All these numbers add up to a big expense for companies with poorly trained workforces. And they do not include the costs of lowered employee morale after co-workers are injured or killed on the job, or when harassment or discrimination lawsuits are filed or fines assessed against the company.

Well-structured, customized, and up-to-date training saves your company money.

In-House Trainers

Here are several reasons to maintain a qualified trainer or training staff.
In-house trainers:

    • Know the organization from the inside
    • Understand your goals and objectives
    • Have direct experience with jobs in your facility
    • Know what equipment, machines, and tools your facility uses
    • Can customize training to match your specific needs
    • Have a relationship with trainees
    • Can be more flexible with the training schedule when situations occur that need to take priority over training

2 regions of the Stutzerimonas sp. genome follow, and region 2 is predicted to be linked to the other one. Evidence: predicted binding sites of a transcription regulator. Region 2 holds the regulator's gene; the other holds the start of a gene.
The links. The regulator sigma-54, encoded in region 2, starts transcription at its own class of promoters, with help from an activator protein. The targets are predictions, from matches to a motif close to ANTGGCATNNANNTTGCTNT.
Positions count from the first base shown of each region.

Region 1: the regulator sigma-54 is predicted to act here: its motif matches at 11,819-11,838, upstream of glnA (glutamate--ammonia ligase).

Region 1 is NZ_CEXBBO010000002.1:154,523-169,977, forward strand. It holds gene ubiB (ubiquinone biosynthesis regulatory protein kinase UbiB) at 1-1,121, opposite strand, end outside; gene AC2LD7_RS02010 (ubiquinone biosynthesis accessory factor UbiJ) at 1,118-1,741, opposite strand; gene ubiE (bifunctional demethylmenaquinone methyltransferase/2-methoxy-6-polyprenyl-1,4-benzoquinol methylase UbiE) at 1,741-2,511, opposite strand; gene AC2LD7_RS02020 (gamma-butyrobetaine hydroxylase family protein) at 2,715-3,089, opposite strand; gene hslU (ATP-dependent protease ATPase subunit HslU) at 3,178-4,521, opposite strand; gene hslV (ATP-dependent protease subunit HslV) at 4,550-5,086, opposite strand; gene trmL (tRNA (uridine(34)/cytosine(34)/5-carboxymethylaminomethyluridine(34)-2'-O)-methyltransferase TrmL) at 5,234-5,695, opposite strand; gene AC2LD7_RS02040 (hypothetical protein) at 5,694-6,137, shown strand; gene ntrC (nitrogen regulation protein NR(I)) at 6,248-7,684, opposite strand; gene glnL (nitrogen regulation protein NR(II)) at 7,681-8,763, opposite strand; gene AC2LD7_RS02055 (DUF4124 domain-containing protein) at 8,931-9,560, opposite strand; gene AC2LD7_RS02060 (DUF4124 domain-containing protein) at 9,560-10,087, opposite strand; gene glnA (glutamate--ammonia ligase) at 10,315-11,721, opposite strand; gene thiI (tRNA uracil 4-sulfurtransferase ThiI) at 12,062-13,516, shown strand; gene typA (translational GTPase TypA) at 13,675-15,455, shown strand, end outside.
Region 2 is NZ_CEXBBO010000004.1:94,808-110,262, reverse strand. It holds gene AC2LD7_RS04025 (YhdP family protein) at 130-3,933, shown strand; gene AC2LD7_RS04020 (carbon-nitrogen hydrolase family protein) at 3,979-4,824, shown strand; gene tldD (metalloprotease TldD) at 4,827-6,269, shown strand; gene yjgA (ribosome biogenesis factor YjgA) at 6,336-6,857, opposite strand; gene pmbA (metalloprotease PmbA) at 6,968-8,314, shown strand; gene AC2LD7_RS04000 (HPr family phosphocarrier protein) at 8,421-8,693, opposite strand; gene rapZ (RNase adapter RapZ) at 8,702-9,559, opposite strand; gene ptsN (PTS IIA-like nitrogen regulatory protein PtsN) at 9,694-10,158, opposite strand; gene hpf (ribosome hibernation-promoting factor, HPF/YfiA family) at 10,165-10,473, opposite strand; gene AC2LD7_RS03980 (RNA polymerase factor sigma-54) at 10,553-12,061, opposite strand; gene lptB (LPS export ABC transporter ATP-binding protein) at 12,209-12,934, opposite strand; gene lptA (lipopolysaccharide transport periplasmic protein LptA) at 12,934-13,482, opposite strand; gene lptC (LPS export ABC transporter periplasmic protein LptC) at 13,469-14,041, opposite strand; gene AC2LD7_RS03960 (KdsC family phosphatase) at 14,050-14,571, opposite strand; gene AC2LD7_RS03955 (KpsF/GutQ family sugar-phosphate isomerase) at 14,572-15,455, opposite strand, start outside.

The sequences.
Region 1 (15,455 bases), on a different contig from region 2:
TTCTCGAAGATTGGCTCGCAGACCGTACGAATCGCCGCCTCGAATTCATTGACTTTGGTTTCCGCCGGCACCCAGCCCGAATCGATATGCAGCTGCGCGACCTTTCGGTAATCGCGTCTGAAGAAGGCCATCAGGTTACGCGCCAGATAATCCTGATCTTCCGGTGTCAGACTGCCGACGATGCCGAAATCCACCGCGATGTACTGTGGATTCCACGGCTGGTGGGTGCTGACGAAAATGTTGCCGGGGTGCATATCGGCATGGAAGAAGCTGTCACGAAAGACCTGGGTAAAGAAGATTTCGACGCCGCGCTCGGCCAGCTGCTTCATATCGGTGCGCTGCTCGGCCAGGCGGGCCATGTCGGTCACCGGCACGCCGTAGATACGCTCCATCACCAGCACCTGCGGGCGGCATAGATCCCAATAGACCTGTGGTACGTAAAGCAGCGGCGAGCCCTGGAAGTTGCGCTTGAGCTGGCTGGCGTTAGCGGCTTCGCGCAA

• Can conduct a broader range of training, including on-the-job, coaching, informal, etc.
    • Are available to follow up after training
    • Cost less

Conversely, the disadvantages of outside trainers are that they:

    • Don’t know the employees or the operation from the inside
    • May be costly
    • May have scheduling problems (for example, arranging meetings with shift workers, employees in the field, etc.)–Are usually not around afterward for follow-up In short, be prepared to argue for and back up with numbers and acts whatever training methods you have determined to be the best way to keep your workforce trained and ready. This is the best way to get top management behind your efforts and willing to support a training mentality throughout the company. Their vocal and public support is critical to the success of your training program.